The people who live in the housing co-ops in Isla Vista make up 0.4 percent of the community’s population. So why are they so deserving of so much attention? Despite their small numbers, the co-opers are a veritable force in Isla Vista, and have been making rumbles in the community since their incorporation in 1976. In recognition of National Cooperative Month, I chatted with some of the owners of the four cooperative houses in I.V. in an effort to find out what makes them such a unique bunch.
First, some statistics on what the Santa Barbara Student Housing Cooperative (SBSHC) is. There are four houses in Isla Vista-Newman, Manley, Biko, and Dashain – and the 75 co-op members, who must be affiliated with UCSB, live in one of these houses. Every resident is also an owner of the co-ops, which means they’re collectively responsible for such chores as fixing leaks, replacing broken screens, making sure mortgages get paid. Margaret Prest, the executive director, and Tony Serrano, member service coordinator, have been hired to take care of paperwork and organizing finances.
The co-ops are ultimately a nonprofit organization with a $400,000 annual budget, and the students are in charge of what happens with the business. Prest said the co-op lifestyle – in which the people who live in the co-ops are also the owners and people who get to call the shots business-wise – is quite beneficial and can be more inspiring than any class.
Each of the houses has its own personality. Dashain, which was remodeled over the summer, is the vegan and vegetarian house. Not a single food with a face is allowed in the kitchen. Biko, named after founder of the Black Consciousness movement in South Africa Stephen Bantu Biko, is the “people of color” house and is inclusive of all types of people. Manley is still in the process of defining itself since its 2005 remodel, Prest said. Newman, which is the only house made up of apartments, has the feel of dorms; everyone has their own space, but the doors are almost always open.
I’ve long been fascinated by the housing co-ops. From the outside, they look just like the cliche you’re probably picturing in your head. Most of them are painted wacky colors and have remnants of tenants past in the front and backyard in the form of leftover couches, pieces of art, and dying sunflowers. People walk out of the front door barefoot, in dreadlocks, or with tattoos, or perhaps a combination of all three. Until a recent remodeling, Dashain had a huge golden sun painted on the front of the house.
My hippie side itched to just hang out at a co-op and see what it was like, so I did just that. On a sunny Friday afternoon, my friend Cameron took me up to the porch of Manley, where we talked about the ups and downs of co-op living.
Cameron said the best thing about co-op living is easily the close-knit, community aspect of living in a house with so many people who share similar interests. In the past year and a half that he has been living in Manley, his 17 housemates have become a family to him. He might even cry when he has to graduate and leave at the end of the year – which is a big deal for a non-crier like him. Prest, who lives in Newman, also talked about how close the owners grow to each other. They all pile into an apartment together to watch a debate or whatever is on TV at the moment.
Another obvious plus of living in the co-ops in I.V. is the cost. A double room including rent, utilities, and food runs about $500 per month. For some perspective, a shared room on the ocean side of Del Playa Drive can be more than $700 per month-and that’s just for rent. The co-opers are able to keep prices down by doing everything themselves. Because they don’t have a landlord to report to – which is a great thing, according to Cameron – they fix everything on their own, only calling in professional, outside help as a last resort. Each person in each house is required to complete about three to five hours of chores each week, which can be anything from cleaning the bathroom to cooking meals for everyone in the house. They also complete service projects that help promote and beautify the co-ops, like planting a garden or becoming resident barber or seamstress or editor.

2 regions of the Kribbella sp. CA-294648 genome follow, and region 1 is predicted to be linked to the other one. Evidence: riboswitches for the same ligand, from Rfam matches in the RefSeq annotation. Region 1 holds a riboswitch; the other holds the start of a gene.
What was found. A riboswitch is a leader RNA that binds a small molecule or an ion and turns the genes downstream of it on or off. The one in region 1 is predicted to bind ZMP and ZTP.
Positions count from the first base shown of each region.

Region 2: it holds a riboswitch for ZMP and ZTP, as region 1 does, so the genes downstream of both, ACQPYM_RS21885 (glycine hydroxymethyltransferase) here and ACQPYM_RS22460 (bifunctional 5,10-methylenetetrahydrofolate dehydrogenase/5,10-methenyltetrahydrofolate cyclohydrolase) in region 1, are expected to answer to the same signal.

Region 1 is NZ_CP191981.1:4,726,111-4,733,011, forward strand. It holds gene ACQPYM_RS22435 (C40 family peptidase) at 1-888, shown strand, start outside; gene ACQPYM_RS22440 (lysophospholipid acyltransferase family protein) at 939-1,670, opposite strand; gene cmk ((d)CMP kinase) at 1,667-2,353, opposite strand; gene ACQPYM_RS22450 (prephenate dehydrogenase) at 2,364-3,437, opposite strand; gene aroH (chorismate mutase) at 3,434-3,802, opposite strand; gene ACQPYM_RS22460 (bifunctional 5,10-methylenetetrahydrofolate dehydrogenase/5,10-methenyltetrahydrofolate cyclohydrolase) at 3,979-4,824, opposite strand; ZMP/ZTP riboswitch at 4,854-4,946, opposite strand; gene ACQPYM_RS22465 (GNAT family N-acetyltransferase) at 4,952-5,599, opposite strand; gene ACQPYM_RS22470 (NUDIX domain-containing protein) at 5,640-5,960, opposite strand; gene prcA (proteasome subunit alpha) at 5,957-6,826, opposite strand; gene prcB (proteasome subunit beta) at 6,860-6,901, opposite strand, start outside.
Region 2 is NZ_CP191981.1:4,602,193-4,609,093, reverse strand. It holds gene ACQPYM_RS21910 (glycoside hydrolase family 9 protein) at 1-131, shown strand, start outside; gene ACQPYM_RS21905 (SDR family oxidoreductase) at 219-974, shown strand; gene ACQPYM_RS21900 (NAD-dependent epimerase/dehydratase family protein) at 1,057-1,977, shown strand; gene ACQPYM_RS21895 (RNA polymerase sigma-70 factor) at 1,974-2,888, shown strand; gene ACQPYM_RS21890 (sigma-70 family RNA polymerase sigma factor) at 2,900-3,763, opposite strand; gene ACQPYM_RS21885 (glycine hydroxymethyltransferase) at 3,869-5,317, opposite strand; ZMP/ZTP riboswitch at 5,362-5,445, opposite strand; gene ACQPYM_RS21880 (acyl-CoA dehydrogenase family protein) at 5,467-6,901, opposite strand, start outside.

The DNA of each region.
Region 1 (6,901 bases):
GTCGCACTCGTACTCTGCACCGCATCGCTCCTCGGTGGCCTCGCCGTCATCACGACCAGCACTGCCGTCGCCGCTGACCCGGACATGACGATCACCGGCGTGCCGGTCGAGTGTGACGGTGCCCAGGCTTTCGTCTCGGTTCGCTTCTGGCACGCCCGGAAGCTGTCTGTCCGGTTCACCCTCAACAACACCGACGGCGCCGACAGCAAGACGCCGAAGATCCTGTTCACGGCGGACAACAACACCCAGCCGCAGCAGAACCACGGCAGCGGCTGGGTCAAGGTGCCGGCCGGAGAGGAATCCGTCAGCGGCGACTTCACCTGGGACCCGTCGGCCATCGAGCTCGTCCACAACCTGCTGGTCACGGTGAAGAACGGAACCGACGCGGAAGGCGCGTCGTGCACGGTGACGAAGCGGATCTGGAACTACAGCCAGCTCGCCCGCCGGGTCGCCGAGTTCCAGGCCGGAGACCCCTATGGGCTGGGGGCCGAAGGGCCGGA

In addition to being involved in their own houses and in the SBSHC, many of the members are also active in the community, holding weekly meetings about the I.V. Master Plan and making plans to replace the recently torn down Lath House at Little Acorn Park.
Living with so many people has to result in big blow-out fights, right? I asked both Cameron and Prest. Putting that many people together is asking for trouble. Both of them said that while it’s impossible to be best friends with everyone, disputes are usually solved fairly easily. Each house has a constitution that they approve at the beginning of the year, and they can refer back to those agreed-upon rules if need be. They also live by the Seven Cooperative Principles, which keep them all in check.
Getting into the houses is no easy feat. While the application process itself is simple, the wait list can be huge, sometimes with 100 people vying for only 20 spots. Prest said they don’t discriminate against anyone – if you want to be part of the co-op, the co-op wants you – so spots are always first come, first served.
Applications for the 2009-2010 school year will be accepted as early as January 9. Once applicants are accepted, they attend mandatory house tours and sit in on a house activity. Prest says it’s one thing to read about the co-ops, but something entirely different to sit down for dinner in the kitchen on a Tuesday night, and they want to make sure everyone knows everything about co-op living possible before they make a commitment.
With surplus funds from previous years, Prest said the SBSHC is looking to buy another property. The co-op community will continue to grow for years to come, and I think that can only be a good thing for Isla Vista.